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The Ethics of the Fiduciary Duty from the Litigators' Lens

06/01/2024 7:39 AM | Anonymous member (Administrator)

By Wes Wollenweber & Lee Freedman, WF Legal

The topic of an association's board of directors' fiduciary duties is not new to this publication. However, as trial attorneys that have seen a lot of HOA litigation, including representing community management companies, we have seen how this duty plays out in court cases for both board members and community managers. Moreover, as our industry has changed, we have seen how certain business practices have raised ethical considerations when those practices are called into question during litigation. With that, it is helpful to review the various duties that are owed and look at their implications in litigation. There is no black and white, right or wrong answer to certain practices, but the ethics of these practices should be examined in light of litigation risks.

The Duties

As most of us know, board members owe a fiduciary duty to their associations, meaning their membership. These duties flow from the Colorado Nonprofit Act, CCIOA, and case law. Does a community manager or management company owe that same duty? This has been a topic of hot debate for years but in a recent court case in Colorado state court, the court emphasized that community managers share a special relationship of trust with boards and community members and, as such, owe a certain fiduciary duty to their community clients. This duty requires board member and managers to act reasonably and not in an arbitrary or capricious way. Board members also owe a duty of care to act in compliance with a vote the board has authorized. Additionally, they owe a duty of loyalty to act in the best interest of the membership and solely for the benefit of the association. This also requires a duty of confidentiality in certain situations. Yet, this duty also requires certain disclosures, especially concerning known or potential conflicts of interest.

Ethical Concerns from the Litigation Lens

In any type of HOA litigation, one of the biggest red flags is a board member or members who are accused of having acted in a self-interested manner. A common example is engaging a contractor that is related in some manner to a board member and whom may not have had the requisite skill for the work contracted or charged beyond industry standards for such work. These issues really rise to the top of an insurance recovery/bad faith dispute. Insurance defense attorneys will use this type of self-dealing to their advantage to argue that associations and their contractors are trying to game the system. Not all conflicts are necessarily detrimental to an association, but they should be disclosed in accordance with the association's conflicts governance policy. In selective enforcement cases involving use of construction defect proceeds, evidence that a board member's damaged home was repaired earlier and more thoroughly than a neighbor's home can lay the basis for a claim of breach of fiduciary duty based on self-dealing. These are ethical concerns because of the overarching duty to act in everyone's best interest. 

Revenue sharing agreements have placed community management companies under the microscope in certain cases we have handled. In insurance litigation matters, it has allowed defense counsel to make the argument that a manager induced a board to hire a particular contractor because the manager stood to gain financially. Why does that matter in and of itself? The inference is that the manager chose a contractor more likely to overcharge. While these practices might not result in a breach of fiduciary duty claim because of the nature of the case, they raise ethical concerns that give life to the defense counsel's case theory.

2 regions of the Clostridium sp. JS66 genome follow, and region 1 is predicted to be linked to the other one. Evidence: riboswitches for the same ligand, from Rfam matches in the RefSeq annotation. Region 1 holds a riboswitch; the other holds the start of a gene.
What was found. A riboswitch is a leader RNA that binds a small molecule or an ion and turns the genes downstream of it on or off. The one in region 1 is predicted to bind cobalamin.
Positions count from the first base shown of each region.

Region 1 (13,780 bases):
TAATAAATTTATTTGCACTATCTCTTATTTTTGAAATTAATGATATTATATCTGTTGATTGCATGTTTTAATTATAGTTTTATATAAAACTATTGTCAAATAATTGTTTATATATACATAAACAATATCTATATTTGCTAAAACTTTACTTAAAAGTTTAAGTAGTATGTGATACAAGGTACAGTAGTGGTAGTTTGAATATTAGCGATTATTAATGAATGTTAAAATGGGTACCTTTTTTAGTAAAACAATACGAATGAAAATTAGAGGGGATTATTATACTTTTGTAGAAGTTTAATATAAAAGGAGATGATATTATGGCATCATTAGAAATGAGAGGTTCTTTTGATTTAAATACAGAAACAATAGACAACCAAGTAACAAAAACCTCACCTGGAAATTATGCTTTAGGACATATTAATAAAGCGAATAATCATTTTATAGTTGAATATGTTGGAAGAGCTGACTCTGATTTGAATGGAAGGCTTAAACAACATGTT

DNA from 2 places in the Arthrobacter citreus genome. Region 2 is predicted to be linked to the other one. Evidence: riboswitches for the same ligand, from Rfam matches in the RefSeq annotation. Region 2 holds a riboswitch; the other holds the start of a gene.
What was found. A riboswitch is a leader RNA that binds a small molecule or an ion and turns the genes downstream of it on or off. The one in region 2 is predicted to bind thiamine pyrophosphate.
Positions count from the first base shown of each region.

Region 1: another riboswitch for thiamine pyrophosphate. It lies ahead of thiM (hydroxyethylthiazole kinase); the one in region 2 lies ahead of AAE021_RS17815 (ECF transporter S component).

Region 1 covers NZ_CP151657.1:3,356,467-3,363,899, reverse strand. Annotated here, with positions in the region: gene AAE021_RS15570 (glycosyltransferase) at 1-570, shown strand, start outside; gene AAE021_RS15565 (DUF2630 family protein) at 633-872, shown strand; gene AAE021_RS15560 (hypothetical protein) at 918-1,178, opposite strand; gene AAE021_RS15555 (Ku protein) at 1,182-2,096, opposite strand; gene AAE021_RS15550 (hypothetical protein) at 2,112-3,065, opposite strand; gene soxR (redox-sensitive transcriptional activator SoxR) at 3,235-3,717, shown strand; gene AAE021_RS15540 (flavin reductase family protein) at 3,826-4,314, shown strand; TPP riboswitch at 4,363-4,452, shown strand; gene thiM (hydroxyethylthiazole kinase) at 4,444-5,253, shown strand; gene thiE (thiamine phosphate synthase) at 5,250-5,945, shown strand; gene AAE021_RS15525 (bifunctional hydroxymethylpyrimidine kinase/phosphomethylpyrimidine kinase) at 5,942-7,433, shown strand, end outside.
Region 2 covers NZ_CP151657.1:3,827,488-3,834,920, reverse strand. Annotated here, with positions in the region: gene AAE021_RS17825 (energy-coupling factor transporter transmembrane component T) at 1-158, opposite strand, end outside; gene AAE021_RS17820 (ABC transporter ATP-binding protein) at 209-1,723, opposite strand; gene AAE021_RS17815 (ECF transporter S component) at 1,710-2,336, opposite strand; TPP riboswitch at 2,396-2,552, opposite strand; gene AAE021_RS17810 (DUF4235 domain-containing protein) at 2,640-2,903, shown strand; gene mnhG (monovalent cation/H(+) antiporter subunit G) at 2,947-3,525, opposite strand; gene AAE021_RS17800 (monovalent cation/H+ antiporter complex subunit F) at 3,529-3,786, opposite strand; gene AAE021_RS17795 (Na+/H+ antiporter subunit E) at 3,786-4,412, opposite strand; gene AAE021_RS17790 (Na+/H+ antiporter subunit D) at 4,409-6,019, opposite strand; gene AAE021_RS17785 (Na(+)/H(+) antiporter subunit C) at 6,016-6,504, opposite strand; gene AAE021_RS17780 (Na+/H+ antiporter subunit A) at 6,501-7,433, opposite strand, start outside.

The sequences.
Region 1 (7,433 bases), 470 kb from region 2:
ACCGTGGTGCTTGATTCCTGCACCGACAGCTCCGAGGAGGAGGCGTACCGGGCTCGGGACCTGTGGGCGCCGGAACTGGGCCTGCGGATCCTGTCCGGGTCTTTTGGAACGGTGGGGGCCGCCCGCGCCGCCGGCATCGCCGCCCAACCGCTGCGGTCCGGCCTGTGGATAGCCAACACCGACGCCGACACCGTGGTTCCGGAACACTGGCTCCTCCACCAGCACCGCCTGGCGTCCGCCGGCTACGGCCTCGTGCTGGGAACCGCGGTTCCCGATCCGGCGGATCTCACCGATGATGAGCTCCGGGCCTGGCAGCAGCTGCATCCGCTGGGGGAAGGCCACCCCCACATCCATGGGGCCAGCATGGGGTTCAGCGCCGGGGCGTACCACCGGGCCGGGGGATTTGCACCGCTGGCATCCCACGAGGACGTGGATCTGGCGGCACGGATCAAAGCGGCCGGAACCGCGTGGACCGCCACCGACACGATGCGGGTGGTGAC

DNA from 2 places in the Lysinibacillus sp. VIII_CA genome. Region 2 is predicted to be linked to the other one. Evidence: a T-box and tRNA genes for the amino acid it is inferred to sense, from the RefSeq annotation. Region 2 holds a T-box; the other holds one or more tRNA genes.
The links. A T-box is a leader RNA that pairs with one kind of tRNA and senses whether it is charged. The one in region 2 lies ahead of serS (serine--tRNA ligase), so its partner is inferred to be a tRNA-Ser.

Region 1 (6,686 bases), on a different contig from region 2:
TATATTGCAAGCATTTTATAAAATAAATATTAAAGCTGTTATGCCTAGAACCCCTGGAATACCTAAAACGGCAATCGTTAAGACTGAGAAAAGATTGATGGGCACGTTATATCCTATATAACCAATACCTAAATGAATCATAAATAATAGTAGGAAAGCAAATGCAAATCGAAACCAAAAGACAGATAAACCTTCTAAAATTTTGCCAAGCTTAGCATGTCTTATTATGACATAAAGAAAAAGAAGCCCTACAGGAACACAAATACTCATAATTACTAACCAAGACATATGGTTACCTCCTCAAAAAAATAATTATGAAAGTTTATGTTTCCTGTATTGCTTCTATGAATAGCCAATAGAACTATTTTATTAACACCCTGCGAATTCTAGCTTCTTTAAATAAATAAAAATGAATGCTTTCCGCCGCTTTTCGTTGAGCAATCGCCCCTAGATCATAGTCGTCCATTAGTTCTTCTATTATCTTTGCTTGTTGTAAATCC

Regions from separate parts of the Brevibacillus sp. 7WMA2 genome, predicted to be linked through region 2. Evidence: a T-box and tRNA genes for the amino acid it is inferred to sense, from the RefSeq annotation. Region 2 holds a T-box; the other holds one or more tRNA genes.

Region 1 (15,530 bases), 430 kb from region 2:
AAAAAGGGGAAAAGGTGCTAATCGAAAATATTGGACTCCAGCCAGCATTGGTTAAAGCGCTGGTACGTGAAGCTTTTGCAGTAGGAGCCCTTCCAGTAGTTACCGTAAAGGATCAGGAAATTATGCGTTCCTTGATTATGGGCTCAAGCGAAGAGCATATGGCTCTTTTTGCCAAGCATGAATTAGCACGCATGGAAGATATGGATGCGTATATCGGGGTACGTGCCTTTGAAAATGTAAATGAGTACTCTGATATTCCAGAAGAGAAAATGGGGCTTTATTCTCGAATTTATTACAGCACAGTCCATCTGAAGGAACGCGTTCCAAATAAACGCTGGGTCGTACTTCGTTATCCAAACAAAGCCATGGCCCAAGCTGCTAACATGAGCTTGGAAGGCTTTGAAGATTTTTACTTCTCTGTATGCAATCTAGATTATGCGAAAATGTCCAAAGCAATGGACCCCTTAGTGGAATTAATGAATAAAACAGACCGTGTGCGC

Breaches of these duties can even play a role in civil rights litigation. In a Las Vegas Fair Housing case, litigated in federal court and where the homeowners had no legal counsel, the board's disclosure of the owner's confidential, disability-related information to certain members, that was then spread to other owners, cost that association a significant verdict. Where a decision or practice can be questioned as to its ethics and fairness, evidence around those decisions and practiced will often be spotlighted in litigation.

In litigation, perception can equal reality. If something can be portrayed as unfair or unethical, it can support other legal theories in the case. Given that risk, boards, and managers working with boards, should make decisions under the scrutiny of whether that decision is ultimately in the best interest of everyone in the community. In that process, it may be prudent for an association to ask its general counsel if a decision might have ramifications in a future court case. Conflicts require full disclosure, dialogue, and careful consideration. Finally, document decisions and the legitimate basis for them. If the basis for the decision is reasonable and well documented, it may erode any argument of questionable behavior and a viable legal claim.

Wes Wollenweber and Lee Freedman have handled complex and bizarre HOA litigation for many years. Lee is on the current HOA Task Force and Wes mediates and arbitrates HOA related disputes.

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